Sunday, June 03, 2007

Songnisan National Park: June 2nd and 3rd

I didn’t have to work on Saturday so I took the opportunity to escape to a local mountain for the weekend. The anticipation of having a relaxing weekend steadily increased throughout the ninety-minute bus ride to Songnisan National Park, as we made our way through rice paddies and small towns. The bus station is at the opposite end of town from the entrance to the national park. The quarter mile main strip was lined with restaurants and small touristy shops. I found a hotel for 30,000 Won (about $32) and dropped off my stuff. In addition to being well known for its beautiful scenery, Songnisan also boasts the tallest standing Buddha in Korea and a large temple complex. I wanted to spend some time there Saturday afternoon so that I’d be ready on Sunday just to do a long hike.

The Buddha is pretty spectacular; at 109 feet, the bronze sculpture is almost 150 tons. The complex, which includes a 5 story wooden pagoda and many smaller structures, dates back to AD 553. The complex was destroyed in a 1592 Japanese invasion and was rebuilt in 1624.

My hotel seemed like it would be nice and quiet. After eating pajeon (a seafood/spring onion pancake) at a restaurant nearby, I went back to the hotel and finished my book and watched the finals for an international breakdancing competition on TV (held in Seoul). Just when I was beginning to get tired, the noise began. TVs turned on, doors slammed and animated conversations carried through the thin walls. In the two weary hours I spent trying to get to sleep, I must have turned off my alarm. The shutters kept out all of the light, so when I woke up I didn't know what time it was. I decided just to get moving and leave my bad hotel experience behind me, even if I was up before my alarm was supposed to go off at 8. Imagine my distress and annoyance when I learned it was 10:50 am! Cursing everything, I hurriedly changed and threw all my stuff together. I was out of the hotel in fifteen minutes and was at the ticket booth at the park's entrance by 11:15. So much for an early start and a leisurely hike!

Anger must have propelled me to the top- I made it to the summit in 2 hours, though I was told it would take almost 3. I was annoyed with everything, particularly how I am in Korea. Luckily those thoughts temporarily disappeared. I had to focus on climbing the endless stone stairs to the summit. Once there, I plopped myself down on a rock and enjoyed the views. Aside from being able to see the touristy area at the base of the national park, everything was green or granite! Hurrah!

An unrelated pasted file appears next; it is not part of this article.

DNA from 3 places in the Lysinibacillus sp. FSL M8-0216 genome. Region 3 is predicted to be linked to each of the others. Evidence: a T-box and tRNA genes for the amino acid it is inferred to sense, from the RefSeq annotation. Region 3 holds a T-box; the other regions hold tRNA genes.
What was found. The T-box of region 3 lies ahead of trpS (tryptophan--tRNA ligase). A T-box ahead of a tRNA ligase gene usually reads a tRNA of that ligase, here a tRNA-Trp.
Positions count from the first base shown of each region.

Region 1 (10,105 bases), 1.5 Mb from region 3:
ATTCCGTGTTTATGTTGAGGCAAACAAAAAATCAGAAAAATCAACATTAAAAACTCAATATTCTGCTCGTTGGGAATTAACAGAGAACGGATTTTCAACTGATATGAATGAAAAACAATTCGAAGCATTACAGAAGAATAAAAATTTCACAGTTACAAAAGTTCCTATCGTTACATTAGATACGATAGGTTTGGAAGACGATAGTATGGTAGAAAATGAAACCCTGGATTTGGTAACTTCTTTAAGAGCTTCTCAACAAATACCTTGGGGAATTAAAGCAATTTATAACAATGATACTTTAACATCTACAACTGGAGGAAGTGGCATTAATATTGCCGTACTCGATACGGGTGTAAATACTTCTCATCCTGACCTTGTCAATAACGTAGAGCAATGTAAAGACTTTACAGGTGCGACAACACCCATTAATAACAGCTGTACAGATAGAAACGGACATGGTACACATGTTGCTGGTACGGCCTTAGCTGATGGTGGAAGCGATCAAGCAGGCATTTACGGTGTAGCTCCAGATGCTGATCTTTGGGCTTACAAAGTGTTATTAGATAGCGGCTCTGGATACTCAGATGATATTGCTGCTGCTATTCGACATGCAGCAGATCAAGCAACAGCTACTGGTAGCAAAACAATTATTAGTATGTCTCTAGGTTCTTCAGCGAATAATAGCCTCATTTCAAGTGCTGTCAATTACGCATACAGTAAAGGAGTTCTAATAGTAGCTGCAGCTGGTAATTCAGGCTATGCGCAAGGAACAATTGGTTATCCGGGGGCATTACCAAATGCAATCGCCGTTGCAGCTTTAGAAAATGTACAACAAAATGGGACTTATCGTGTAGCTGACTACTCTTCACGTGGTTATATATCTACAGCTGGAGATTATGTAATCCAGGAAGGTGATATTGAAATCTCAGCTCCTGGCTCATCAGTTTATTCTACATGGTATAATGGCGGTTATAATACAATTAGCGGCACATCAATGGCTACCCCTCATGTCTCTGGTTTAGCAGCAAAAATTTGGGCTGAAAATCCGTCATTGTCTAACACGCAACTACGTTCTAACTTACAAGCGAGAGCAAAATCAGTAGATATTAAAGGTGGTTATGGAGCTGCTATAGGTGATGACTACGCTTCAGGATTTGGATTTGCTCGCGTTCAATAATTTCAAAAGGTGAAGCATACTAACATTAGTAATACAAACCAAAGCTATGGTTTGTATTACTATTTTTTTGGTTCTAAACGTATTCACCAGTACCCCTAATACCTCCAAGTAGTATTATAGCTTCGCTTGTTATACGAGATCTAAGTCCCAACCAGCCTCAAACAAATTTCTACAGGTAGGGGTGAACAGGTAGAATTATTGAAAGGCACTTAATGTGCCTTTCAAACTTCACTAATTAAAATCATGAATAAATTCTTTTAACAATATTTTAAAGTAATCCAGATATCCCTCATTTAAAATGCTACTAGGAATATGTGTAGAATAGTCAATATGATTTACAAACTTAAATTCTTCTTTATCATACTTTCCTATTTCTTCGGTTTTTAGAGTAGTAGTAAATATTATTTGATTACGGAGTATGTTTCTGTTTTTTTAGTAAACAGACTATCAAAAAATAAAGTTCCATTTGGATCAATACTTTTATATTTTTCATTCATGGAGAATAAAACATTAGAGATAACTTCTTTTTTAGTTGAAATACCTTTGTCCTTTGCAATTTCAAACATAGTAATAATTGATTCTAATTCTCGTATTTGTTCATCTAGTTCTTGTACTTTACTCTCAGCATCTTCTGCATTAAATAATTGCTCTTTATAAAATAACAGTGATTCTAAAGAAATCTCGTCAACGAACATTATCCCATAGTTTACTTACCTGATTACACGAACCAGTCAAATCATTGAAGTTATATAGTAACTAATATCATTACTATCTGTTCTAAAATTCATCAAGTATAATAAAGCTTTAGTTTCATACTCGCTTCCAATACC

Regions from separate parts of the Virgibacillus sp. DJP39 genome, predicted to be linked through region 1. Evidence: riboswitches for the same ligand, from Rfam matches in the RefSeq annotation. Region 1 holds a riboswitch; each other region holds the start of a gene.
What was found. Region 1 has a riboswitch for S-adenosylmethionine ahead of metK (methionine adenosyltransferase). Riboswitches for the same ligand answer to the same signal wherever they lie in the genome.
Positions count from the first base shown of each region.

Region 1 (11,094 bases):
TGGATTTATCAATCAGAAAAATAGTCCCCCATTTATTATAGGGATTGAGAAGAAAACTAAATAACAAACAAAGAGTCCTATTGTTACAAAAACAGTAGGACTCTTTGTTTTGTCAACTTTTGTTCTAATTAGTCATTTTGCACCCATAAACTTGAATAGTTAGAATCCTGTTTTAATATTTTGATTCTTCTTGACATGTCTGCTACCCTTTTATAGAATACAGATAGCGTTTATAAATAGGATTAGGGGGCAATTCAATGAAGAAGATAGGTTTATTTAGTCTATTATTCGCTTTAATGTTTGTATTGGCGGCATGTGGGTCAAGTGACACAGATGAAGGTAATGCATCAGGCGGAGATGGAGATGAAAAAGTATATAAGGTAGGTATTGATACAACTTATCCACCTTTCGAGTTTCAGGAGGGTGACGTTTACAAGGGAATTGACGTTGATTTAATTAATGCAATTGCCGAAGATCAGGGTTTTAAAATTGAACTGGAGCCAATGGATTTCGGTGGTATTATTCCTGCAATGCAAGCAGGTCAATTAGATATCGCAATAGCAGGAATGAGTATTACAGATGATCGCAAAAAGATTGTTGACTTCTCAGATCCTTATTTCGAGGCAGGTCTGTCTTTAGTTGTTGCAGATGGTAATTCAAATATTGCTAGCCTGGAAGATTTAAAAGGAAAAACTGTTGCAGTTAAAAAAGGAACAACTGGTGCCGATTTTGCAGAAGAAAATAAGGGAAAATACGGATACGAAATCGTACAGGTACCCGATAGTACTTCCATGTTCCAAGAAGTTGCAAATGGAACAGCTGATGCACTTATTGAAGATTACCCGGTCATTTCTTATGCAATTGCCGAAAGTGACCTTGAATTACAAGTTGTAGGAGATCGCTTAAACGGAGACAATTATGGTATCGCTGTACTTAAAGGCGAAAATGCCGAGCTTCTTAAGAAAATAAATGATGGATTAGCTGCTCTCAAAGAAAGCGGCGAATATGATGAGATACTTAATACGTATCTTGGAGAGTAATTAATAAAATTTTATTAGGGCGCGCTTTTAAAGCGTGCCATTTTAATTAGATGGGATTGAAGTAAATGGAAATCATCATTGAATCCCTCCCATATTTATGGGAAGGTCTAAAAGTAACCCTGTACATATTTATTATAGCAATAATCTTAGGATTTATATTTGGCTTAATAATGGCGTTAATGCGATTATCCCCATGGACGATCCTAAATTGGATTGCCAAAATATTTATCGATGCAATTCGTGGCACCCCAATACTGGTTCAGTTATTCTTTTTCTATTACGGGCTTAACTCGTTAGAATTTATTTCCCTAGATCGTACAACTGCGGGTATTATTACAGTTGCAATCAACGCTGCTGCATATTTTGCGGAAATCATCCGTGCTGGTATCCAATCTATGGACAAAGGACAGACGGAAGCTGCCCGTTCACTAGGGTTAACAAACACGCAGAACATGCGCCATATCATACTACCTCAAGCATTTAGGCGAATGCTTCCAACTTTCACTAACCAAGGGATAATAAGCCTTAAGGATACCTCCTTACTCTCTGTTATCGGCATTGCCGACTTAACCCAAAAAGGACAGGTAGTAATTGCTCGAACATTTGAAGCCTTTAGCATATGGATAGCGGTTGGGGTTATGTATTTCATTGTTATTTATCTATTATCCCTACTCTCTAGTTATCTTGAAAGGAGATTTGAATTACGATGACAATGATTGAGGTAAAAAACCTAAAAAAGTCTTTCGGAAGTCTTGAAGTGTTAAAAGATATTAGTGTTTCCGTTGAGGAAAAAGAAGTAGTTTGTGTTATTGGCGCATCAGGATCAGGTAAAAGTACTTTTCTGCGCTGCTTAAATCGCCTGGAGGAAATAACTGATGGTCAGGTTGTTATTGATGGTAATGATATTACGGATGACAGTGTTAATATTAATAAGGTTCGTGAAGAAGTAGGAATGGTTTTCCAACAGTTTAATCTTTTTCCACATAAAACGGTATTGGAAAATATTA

Instead of going down the same trail, I opted to walk along the ridge and then connect to a lower path. I ran into a hiking group along the way. The first encounter consisted of the usual "hello!" and "where are you from" pleasantries. They seemed either impressed or concerned that I was hiking by myself. I continued on but they passed me after about 20 minutes. A few minutes later I came up to a clearing which had huge boulders and flat rocks looking out into the valley. A few of them were taking pictures of the view but then they quickly turned their attention to me! They took pictures of me alone and then of me posing with a couple of the men. After that I went off the trail to eat some trail mix and take in the view by myself. I was ready to continue my descent, but I came across them again all sitting on a rock. This time they invited me to come sit with them and I was promptly offered honey water, chocolates and a tomato/potato puree. The other half of the group then beckoned me over towards them. I was handed a cup of makkeolli, Korean rice wine, and chopsticks to try some fish. I was also given cucumber and apple slices. They were all quite amused by the situation and I got a few high fives and handshakes. They were preparing to continue on and they invited me to walk with them. I have never gone so quickly down a mountain! It took some effort to keep up with them... Some of the men talked with me but the women barely looked at me. The level of communication was very low, but I learned that one of the men was an engineer and that another had a daughter my age. We finally made it back to the temple complex and took more pictures. They had to leave but we exchanged email addresses and promises to send one another the photos. Here is a picture of part of the group:

Celebrity mode did not wear off after the hiking group left. I was approached by two Koreans who wanted to take pictures with me. Then a few minutes later, a little girl came over and offered me a stick of gum. I got a few more hellos to round out the experience of being the only white person on the mountain that day.

I had a decent weekend overall, though next time I'll just catch an early bus and make it a day trip.


Blogger JaneM said...

A great story, nicely told. I think the New York Times would be interested in "Posts from South Korea".

10:06 AM  

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